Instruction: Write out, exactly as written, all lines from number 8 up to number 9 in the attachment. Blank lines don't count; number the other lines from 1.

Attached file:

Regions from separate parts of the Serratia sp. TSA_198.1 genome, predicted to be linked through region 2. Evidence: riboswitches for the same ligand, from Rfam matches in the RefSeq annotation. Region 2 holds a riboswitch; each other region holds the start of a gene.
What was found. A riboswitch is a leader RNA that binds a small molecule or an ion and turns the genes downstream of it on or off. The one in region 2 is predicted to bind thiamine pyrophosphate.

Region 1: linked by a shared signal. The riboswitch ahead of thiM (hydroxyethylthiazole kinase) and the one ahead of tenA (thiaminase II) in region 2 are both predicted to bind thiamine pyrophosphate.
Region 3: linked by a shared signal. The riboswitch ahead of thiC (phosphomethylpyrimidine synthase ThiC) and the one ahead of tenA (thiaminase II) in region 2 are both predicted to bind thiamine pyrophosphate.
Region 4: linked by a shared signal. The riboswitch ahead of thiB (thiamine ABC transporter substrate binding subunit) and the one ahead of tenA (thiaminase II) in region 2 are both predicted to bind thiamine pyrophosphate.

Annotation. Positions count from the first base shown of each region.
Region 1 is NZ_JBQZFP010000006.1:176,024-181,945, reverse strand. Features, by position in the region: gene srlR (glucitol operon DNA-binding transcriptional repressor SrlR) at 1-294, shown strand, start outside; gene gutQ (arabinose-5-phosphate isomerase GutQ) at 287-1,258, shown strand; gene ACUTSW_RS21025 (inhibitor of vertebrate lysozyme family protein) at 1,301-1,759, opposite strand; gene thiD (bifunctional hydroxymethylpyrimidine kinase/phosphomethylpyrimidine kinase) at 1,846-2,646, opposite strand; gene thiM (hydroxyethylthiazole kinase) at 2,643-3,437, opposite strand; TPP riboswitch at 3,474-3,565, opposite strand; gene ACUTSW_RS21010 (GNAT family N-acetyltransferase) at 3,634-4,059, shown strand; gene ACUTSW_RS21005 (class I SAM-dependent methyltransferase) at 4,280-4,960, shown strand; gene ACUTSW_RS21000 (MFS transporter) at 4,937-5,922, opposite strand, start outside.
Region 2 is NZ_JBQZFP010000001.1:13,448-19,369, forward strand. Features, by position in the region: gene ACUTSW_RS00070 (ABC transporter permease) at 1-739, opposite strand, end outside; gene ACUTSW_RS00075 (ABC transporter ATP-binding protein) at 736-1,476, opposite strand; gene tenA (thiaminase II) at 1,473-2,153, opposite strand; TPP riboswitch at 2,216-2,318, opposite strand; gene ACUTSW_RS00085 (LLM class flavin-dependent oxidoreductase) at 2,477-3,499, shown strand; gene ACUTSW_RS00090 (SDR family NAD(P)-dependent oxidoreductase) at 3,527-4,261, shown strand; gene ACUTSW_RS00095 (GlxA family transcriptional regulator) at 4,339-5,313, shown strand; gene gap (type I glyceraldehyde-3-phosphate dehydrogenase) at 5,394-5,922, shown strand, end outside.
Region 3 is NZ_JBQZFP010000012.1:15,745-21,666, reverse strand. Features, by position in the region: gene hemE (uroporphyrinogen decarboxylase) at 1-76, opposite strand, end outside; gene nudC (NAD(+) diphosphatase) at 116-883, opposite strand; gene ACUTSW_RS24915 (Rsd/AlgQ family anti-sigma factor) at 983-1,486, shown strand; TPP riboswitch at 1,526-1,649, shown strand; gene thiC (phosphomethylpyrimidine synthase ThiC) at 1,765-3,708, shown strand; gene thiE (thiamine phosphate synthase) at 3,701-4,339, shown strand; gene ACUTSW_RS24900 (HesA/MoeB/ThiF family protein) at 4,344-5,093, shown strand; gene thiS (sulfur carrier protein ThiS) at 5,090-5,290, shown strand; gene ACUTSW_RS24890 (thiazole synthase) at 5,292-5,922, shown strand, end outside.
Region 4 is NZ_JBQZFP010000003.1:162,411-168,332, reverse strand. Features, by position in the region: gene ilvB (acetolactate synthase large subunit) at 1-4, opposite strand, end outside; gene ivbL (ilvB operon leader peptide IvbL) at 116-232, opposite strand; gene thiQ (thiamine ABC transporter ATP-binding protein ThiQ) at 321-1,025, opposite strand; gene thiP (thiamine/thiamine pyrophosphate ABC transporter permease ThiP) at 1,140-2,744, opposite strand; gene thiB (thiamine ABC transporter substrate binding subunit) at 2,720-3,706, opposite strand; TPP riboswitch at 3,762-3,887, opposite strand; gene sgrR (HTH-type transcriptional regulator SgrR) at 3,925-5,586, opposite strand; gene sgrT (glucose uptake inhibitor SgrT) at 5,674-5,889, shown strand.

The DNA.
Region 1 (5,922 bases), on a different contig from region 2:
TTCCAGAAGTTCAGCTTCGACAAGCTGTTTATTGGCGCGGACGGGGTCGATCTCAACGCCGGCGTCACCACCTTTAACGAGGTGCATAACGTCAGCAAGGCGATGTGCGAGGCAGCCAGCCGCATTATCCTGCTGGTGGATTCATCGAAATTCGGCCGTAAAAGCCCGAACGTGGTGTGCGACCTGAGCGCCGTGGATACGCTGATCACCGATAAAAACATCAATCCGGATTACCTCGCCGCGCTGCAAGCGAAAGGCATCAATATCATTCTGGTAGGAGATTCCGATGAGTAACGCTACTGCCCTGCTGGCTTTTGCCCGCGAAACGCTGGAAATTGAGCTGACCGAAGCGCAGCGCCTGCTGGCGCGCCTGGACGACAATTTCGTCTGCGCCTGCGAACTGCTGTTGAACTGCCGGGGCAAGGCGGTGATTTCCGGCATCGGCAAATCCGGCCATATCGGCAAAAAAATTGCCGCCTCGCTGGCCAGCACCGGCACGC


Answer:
Region 2 is NZ_JBQZFP010000001.1:13,448-19,369, forward strand. Features, by position in the region: gene ACUTSW_RS00070 (ABC transporter permease) at 1-739, opposite strand, end outside; gene ACUTSW_RS00075 (ABC transporter ATP-binding protein) at 736-1,476, opposite strand; gene tenA (thiaminase II) at 1,473-2,153, opposite strand; TPP riboswitch at 2,216-2,318, opposite strand; gene ACUTSW_RS00085 (LLM class flavin-dependent oxidoreductase) at 2,477-3,499, shown strand; gene ACUTSW_RS00090 (SDR family NAD(P)-dependent oxidoreductase) at 3,527-4,261, shown strand; gene ACUTSW_RS00095 (GlxA family transcriptional regulator) at 4,339-5,313, shown strand; gene gap (type I glyceraldehyde-3-phosphate dehydrogenase) at 5,394-5,922, shown strand, end outside.
Region 3 is NZ_JBQZFP010000012.1:15,745-21,666, reverse strand. Features, by position in the region: gene hemE (uroporphyrinogen decarboxylase) at 1-76, opposite strand, end outside; gene nudC (NAD(+) diphosphatase) at 116-883, opposite strand; gene ACUTSW_RS24915 (Rsd/AlgQ family anti-sigma factor) at 983-1,486, shown strand; TPP riboswitch at 1,526-1,649, shown strand; gene thiC (phosphomethylpyrimidine synthase ThiC) at 1,765-3,708, shown strand; gene thiE (thiamine phosphate synthase) at 3,701-4,339, shown strand; gene ACUTSW_RS24900 (HesA/MoeB/ThiF family protein) at 4,344-5,093, shown strand; gene thiS (sulfur carrier protein ThiS) at 5,090-5,290, shown strand; gene ACUTSW_RS24890 (thiazole synthase) at 5,292-5,922, shown strand, end outside.